A jazz master in the ring

Special to The Times

It is foggy late morning in Malibu, and Joe Zawinul is having one of his friendly slugfests. He's pummeling a well-padded Phil Garcia, his trainer for the last two years, and jabbing at the speed bags in vigorous three-minute rounds on the patio of Malibu Health and Rehabilitation, with an ocean view across PCH.

This is not where some might expect to find the prizewinning jazz keyboardist and former co-leader of Weather Report. But Zawinul has long been a boxing fan and participant who insists, in his Austrian-inflected accent, "This is the greatest sport in the world. It's all about timing, like in music."

Sure enough, he punches up a steadily rhythmic storm, like a pugilistic percussionist. "This is the strongest 70-year-old you'll ever find," enthuses Garcia. "He's got that snap. He's a natural."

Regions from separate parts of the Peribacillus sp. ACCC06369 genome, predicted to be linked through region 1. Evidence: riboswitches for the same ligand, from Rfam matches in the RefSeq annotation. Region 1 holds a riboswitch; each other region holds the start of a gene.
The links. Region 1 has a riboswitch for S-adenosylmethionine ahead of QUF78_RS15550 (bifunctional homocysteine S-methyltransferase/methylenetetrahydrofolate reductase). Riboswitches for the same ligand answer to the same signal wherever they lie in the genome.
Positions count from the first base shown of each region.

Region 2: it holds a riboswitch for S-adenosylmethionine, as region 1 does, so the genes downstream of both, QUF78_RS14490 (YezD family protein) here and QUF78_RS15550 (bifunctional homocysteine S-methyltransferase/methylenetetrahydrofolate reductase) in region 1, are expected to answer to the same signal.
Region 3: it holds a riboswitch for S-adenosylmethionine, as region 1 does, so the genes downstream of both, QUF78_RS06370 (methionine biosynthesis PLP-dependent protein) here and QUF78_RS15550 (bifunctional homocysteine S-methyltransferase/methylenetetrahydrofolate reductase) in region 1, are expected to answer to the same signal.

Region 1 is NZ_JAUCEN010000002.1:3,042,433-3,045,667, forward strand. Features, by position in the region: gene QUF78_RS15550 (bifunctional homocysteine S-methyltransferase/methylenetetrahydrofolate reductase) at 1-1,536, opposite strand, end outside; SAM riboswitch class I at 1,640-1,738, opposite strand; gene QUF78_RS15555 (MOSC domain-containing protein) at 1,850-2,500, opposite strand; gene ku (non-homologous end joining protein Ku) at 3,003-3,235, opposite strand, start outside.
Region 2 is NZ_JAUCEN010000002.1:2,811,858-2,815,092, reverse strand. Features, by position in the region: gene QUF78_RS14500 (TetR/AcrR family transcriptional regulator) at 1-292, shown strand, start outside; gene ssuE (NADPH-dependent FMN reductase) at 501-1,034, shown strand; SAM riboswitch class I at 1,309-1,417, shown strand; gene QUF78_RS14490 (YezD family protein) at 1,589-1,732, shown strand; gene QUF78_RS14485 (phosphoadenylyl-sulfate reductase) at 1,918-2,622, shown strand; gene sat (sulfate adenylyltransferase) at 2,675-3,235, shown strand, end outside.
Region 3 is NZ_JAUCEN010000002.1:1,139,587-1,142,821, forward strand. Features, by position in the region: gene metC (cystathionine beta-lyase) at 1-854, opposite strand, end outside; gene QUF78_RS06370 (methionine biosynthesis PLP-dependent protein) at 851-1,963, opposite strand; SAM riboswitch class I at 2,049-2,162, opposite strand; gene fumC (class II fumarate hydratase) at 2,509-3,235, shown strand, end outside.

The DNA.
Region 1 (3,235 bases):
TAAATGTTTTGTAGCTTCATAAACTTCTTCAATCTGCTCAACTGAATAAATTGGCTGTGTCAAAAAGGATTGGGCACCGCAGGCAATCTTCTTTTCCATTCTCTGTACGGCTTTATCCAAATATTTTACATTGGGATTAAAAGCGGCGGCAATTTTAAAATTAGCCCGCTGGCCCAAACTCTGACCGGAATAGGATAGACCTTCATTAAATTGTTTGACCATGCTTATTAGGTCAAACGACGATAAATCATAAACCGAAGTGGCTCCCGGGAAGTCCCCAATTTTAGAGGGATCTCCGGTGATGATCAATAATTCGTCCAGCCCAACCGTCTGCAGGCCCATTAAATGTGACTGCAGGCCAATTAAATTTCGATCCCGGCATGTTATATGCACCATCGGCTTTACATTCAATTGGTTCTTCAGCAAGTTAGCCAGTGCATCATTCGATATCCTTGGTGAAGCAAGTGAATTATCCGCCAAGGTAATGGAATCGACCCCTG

If his boxing avocation is less known, Zawinul is a keyboardist of international renown. He left a strong imprint on jazz history through contributions to the bands of Cannonball Adderley and then in Miles Davis' first electric groups. His long-standing Weather Report, co-led by saxophonist Wayne Shorter (and sometimes by bass virtuoso Jaco Pastorius) from 1970 to 1985, is widely considered the most influential product of the '70s fusion era and one of the greatest jazz groups of all time.

And Zawinul, a confident character, ever in fighting form and unhindered by false modesty, would tell you so. "We are the greatest

Energies are suddenly converging for Zawinul. He recently released a long-awaited new solo album, "Faces & Places," for the German Esc label that received a Grammy nomination this week for contemporary jazz album. And a two-CD Weather Report album has been reissued: "Live and Unreleased" attests to the group's lingering influence on Zawinul's own, underrated 1986 project "Dialects," featuring a young Bobby McFerrin.

Zawinul has been primarily an Angeleno for most of his career, but because he tends not to interact with the local music scene -- instead drawing musicians from around the world -- and because he uses his Southern California home base as a launching pad for global travels, his local connections are easily overlooked.

It doesn't help that he has rarely played here of late. He will perform for three nights starting next Friday at Catalina Bar & Grill, but he's mostly plying his live trade elsewhere.